U.S. Congresswoman Stephanie Murphy today helped pass in the U.S. House of Representatives the Fiscal Year 2018 Consolidated Appropriations Act—a must-pass bill that funds the federal government through Sept. 30, 2018. Murphy said the bill contains four bipartisan measures she championed, including allowing the CDC to research gun violence; increasing funding to help women entrepreneurs start and grow their businesses; cutting through red tape to help small businesses get microloans; and protecting funding for the U.S. Holocaust Museum in Washington, D.C. The U.S. House passed the so-called omnibus package today 256 to 167, and it will now be considered by the U.S. Senate. Current funding for the federal government expires at midnight Friday, March 23, 2018.
“My constituents sent me to Congress to deliver concrete results, and that’s exactly what we accomplished today,” said Murphy. “Over the past year, I’ve worked with members of both parties to advance policies that protect our families from gun violence, support small business owners and entrepreneurs, and help hardworking families make ends meet. The provisions I secured in today’s funding bill—from language effectively repealing the Dickey Amendment to measures empowering central Florida’s job creators—are major wins for our community and our country.”
The following Murphy measures were included in the final bill:
To protect communities from gun violence: Murphy worked with bipartisan negotiators to secure unprecedented language that effectively repeals the two-decade-old Dickey Amendment, paving the way for the Centers for Disease Control and Prevention to sponsor evidence-based research into ways to reduce gun violence. Murphy is the author of a bipartisan bill to repeal the Dickey Amendment, the Gun Violence Research Act, which has 173 cosponsors and broad support from gun safety and public health organizations. She also pushed for repeal of the Dickey Amendment at a recent White House summit to discuss gun safety policies convened by President Trump in the wake of the Parkland shooting.
To support job creators: The omnibus includes a measure from a bill that Murphy authored, called the Microloan Modernization Act, to give job creators greater access to capital. Under the Microloan program, the U.S. Small Business Administration (SBA) makes loans to nonprofit organizations, called intermediaries, who in turn make loans of up to $50,000 to small businesses in their communities. The provision Murphy secured in the omnibus will enable intermediaries to help more entrepreneurs navigate the loan application process and better position themselves to obtain the capital they need to start and grow their business.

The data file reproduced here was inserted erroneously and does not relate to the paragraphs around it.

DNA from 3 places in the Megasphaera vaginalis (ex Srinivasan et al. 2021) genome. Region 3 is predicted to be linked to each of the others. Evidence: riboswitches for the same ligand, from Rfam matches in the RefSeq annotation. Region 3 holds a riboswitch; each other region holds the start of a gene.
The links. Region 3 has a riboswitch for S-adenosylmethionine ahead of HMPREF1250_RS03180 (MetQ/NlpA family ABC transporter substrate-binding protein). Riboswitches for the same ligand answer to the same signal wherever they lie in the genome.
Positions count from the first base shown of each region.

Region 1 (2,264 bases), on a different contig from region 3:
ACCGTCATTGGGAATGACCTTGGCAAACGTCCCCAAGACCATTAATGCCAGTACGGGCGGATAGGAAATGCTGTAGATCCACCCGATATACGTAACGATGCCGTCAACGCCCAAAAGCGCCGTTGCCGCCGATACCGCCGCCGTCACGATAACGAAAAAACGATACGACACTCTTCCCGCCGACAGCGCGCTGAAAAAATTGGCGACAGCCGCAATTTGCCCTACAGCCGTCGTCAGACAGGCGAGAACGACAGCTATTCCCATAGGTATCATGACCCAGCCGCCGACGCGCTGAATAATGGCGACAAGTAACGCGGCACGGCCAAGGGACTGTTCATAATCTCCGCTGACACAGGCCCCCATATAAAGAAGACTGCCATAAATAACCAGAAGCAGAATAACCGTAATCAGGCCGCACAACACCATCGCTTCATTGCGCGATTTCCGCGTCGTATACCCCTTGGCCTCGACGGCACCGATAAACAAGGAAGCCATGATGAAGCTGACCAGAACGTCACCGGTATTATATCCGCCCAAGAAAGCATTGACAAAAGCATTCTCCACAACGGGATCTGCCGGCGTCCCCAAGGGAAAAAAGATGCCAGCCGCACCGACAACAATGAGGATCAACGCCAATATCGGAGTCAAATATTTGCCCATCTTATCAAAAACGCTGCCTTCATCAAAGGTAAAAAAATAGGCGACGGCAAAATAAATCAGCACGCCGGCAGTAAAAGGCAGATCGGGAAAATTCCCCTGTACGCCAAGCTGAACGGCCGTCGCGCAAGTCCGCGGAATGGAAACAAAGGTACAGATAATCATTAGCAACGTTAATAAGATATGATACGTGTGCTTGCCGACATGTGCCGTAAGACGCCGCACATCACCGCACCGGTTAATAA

Empowering women entrepreneurs: Murphy also secured a funding increase for the SBA’s Women’s Business Center (WBC) program, which helps women entrepreneurs start and grow small businesses. These centers provide women entrepreneurs with guidance on business strategy, finance, government contracting, and other topics. Murphy said one of her goals is to bring a WBC to the Orlando area, which currently lacks one. Murphy offered a successful amendment on the House floor in Sept. 2017 that increased funding for the WBC program by $1 million, from $17 million to $18 million, and then worked to ensure that this level of funding was included in the final bill.
FundingtheU.S. Holocaust Museum: The omnibus provides robust funding for the U.S. Holocaust Museum in Washington, D.C. Murphy led a bipartisan effort in June 2017 to protect the museum’s funding after the President’s budget proposed a substantial cut. Murphy authored a letter to the House Appropriations Committee urging that this cut be rejected. Sixty bipartisan Members of Congress eventually signed Murphy’s letter, and today’s bill provides $59 million to support the museum—$5 million above the President’s request.